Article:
I've always run into the same disparity of opinions when I've recommended agents to other writers. Agent A is a career-saving man among men who once dragged three orphans from a burning fire with his teeth. That's one opinion. The other opinion has it that Agent B is a sub-literate crook who takes the first offer an editor makes. And after he rescued three orphans from a burning fire with his teeth, he sold them to a sex-slave operation.

And then of course we have book reviews. How is it possible that a novel is brilliant and an abomination to another? After the AH bit I picked up a magazine that reviewed a novel I'd recently read. I'd seen only one review of it and that had been the type your Mom would write. But the review I read today was written by someone who seemed to have a personal grudge against the writer (as perhaps he does--you never know).

I mention all this because a reader wrote me about how difficult conflicting reviews make it for the book buyer. True enough. In self-defense I've developed a list of reviewers whose judgement I trust. Don't always agree with them. But in many instances their rationale for liking or disliking a book seems reasonable and informed to me. Though here you run into the rep of the reviewers. There are two whose work I like especially. But there's a group who dismiss them superficial and dull.

The late Pavoratti, as I've mentioned here before, said that all you can do is play to those who love you. It's difficult for some of us to imagine that there is somewhere in the vast universe who actually dislikes our work--or worse, dislikes us personally.

Catch the the clever TCM piece on AH and you'll begin to understand the wisdom of Shakespeare's advice to keep your own counsel. Despite what some of those crummy sleazy twisted bastards might think.

Tuesday, December 18, 2007


'People like strange, distasteful things today. We need to give children magic and hope'
--Mickey Rooney

I was catching up on reading the Guardian today when I came across an unsettling photograph of Mickey Rooney in costume for a new performance.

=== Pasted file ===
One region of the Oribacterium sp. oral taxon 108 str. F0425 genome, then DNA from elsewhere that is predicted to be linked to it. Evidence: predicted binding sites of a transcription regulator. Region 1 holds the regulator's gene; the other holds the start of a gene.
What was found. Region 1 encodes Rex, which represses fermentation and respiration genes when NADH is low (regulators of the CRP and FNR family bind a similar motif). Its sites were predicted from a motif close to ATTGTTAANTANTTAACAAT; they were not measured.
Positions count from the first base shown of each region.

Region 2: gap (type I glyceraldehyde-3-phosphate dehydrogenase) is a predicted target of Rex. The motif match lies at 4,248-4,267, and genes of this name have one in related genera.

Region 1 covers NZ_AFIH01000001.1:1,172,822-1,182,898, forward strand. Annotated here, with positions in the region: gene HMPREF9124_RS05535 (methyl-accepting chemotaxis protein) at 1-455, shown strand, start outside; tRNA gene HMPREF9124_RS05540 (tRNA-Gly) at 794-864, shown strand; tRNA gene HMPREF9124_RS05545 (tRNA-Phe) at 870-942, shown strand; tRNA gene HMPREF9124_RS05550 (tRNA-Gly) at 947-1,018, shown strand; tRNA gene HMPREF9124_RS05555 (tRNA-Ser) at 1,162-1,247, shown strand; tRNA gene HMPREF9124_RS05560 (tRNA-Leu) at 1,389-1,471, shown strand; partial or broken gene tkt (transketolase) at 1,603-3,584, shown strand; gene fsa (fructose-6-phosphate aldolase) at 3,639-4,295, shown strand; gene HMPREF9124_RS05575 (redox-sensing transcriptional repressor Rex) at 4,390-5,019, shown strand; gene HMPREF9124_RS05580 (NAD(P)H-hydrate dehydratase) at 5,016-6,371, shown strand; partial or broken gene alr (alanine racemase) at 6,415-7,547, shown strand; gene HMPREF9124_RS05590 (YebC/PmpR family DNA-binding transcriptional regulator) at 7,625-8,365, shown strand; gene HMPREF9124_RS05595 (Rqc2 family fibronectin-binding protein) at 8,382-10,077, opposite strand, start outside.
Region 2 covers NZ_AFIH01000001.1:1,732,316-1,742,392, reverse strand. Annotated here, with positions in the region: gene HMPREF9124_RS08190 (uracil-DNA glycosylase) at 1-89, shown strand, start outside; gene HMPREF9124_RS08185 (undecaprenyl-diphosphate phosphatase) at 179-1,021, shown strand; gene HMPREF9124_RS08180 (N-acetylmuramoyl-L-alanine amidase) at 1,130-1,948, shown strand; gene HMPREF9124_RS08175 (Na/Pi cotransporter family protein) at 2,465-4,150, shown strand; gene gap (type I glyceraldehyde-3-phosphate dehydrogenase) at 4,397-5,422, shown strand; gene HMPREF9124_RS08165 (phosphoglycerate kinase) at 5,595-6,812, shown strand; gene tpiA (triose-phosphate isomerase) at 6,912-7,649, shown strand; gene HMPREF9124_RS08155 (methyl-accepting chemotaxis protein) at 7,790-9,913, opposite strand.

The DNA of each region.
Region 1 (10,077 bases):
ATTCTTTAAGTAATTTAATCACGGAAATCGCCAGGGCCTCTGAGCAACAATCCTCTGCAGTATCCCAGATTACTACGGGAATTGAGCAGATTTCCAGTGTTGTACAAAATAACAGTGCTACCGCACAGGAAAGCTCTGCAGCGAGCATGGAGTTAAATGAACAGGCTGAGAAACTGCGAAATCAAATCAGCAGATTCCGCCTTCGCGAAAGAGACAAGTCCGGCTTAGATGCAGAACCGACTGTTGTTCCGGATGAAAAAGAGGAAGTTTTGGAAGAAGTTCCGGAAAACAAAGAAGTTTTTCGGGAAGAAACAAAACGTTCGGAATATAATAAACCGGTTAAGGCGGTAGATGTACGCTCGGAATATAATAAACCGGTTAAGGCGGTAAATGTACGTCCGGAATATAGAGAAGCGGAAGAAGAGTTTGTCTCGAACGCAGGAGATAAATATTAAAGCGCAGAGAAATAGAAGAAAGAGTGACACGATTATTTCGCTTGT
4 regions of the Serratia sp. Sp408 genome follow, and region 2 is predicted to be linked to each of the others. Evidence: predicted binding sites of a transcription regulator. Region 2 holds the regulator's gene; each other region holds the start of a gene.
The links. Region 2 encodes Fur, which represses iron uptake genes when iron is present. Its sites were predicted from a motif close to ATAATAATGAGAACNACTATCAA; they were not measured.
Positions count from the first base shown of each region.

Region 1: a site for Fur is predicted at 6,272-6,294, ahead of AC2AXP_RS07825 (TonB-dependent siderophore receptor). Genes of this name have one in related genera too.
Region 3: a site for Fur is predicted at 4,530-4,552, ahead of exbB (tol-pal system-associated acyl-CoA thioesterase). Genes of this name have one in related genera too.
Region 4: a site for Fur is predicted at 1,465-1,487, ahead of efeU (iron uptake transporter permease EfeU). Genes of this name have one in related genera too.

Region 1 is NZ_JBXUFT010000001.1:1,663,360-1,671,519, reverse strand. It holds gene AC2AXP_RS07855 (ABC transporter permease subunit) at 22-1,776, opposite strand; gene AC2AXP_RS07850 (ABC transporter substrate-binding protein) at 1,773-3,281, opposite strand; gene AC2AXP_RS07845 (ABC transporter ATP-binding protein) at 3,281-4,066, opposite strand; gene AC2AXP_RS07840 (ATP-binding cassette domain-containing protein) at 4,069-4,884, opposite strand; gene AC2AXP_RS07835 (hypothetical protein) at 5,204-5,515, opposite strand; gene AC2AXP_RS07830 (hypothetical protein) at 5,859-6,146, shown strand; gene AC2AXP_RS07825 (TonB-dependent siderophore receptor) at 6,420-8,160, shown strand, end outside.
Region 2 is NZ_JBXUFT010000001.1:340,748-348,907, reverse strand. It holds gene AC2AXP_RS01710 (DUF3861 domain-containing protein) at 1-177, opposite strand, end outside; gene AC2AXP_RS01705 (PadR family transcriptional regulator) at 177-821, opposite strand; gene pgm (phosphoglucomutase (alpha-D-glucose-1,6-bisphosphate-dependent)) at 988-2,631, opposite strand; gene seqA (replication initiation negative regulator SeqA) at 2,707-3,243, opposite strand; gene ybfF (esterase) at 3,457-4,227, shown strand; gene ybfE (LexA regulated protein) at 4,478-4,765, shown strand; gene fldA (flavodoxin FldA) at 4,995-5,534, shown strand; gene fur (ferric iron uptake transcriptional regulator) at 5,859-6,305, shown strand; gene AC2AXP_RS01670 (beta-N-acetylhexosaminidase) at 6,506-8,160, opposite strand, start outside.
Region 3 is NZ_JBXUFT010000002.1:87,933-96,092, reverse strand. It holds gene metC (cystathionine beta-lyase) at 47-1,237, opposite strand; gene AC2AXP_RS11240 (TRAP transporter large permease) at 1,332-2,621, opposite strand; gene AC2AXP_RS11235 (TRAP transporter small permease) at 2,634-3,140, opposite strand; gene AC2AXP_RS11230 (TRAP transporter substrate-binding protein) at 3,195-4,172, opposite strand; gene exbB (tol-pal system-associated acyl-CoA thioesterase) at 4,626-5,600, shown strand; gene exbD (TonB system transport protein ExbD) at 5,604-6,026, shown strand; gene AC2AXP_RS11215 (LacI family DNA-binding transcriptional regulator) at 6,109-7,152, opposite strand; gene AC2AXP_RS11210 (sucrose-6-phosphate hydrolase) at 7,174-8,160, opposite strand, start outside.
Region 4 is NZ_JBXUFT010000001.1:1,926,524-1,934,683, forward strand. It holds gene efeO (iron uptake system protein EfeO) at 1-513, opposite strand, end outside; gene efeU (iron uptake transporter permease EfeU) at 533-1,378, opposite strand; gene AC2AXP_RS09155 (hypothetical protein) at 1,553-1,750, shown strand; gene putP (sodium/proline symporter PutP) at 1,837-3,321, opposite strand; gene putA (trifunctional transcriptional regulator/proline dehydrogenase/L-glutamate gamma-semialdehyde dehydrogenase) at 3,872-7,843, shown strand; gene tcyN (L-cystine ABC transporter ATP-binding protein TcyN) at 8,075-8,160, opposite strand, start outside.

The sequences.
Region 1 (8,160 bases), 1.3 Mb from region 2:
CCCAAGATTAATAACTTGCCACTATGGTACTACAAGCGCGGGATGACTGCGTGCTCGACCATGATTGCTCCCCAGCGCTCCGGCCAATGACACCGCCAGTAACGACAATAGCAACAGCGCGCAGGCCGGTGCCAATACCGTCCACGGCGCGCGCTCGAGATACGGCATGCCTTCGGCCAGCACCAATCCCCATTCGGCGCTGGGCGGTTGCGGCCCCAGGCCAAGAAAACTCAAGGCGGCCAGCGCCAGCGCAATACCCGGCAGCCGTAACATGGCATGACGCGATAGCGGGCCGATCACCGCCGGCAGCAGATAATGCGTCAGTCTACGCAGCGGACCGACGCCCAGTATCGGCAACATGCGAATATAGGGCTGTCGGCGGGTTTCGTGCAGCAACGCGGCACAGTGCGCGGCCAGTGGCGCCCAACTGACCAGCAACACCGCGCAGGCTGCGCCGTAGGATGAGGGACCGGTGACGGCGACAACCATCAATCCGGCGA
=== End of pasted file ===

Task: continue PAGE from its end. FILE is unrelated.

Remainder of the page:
As someone who's facing old age, I don't want to sound insensitive or uncharitable but I wonder if there isn't a time when performers shouldn't just let it all rest.

This isn't just true of performers, of course. Virtually everybody reaches a time when it's probably best to rest. And just about every career seems to have people who stay too long. Surgeons, commercial pilots, name a few careers that get dangerous for folks at the mercy of those who won't retire. And writers, too, of course, peak and decline.

But we see performers at work. Being seen is the essence of their work. That's why it's so painful to watch somebody like Rooney--who I never liked even when I was a kid and supposed to--keep hamming it up. "People like strange, disasteful things." And I can't think of much that's sadder and more pathetic than the strange, distasteful sight of a ham staying too long at the fair.

I know this sounds cruel and I'm sorry for that. But I don't apply my performer-aversion just to age. Dennis Hopper irritates and embarasses me as much as Rooney does. Hopper was none too bright as a hippie; now he's added smugness to his act as he whores for the capitalists.

Monday, December 17, 2007

The Extras Finale

Well, the 90 minute Extras finale has come and gone. I haven't seen a positive review. Most were mixed at best and a few almost angry that a series this good should end on so strained a note. The jabber on the Seinfeld finale was similar.

Last night we learned that Gervais doesn't do straight drama with any originality or even vitality. His forte seems to be bitter comedy with melancholy underpinnings. At that he's a genius.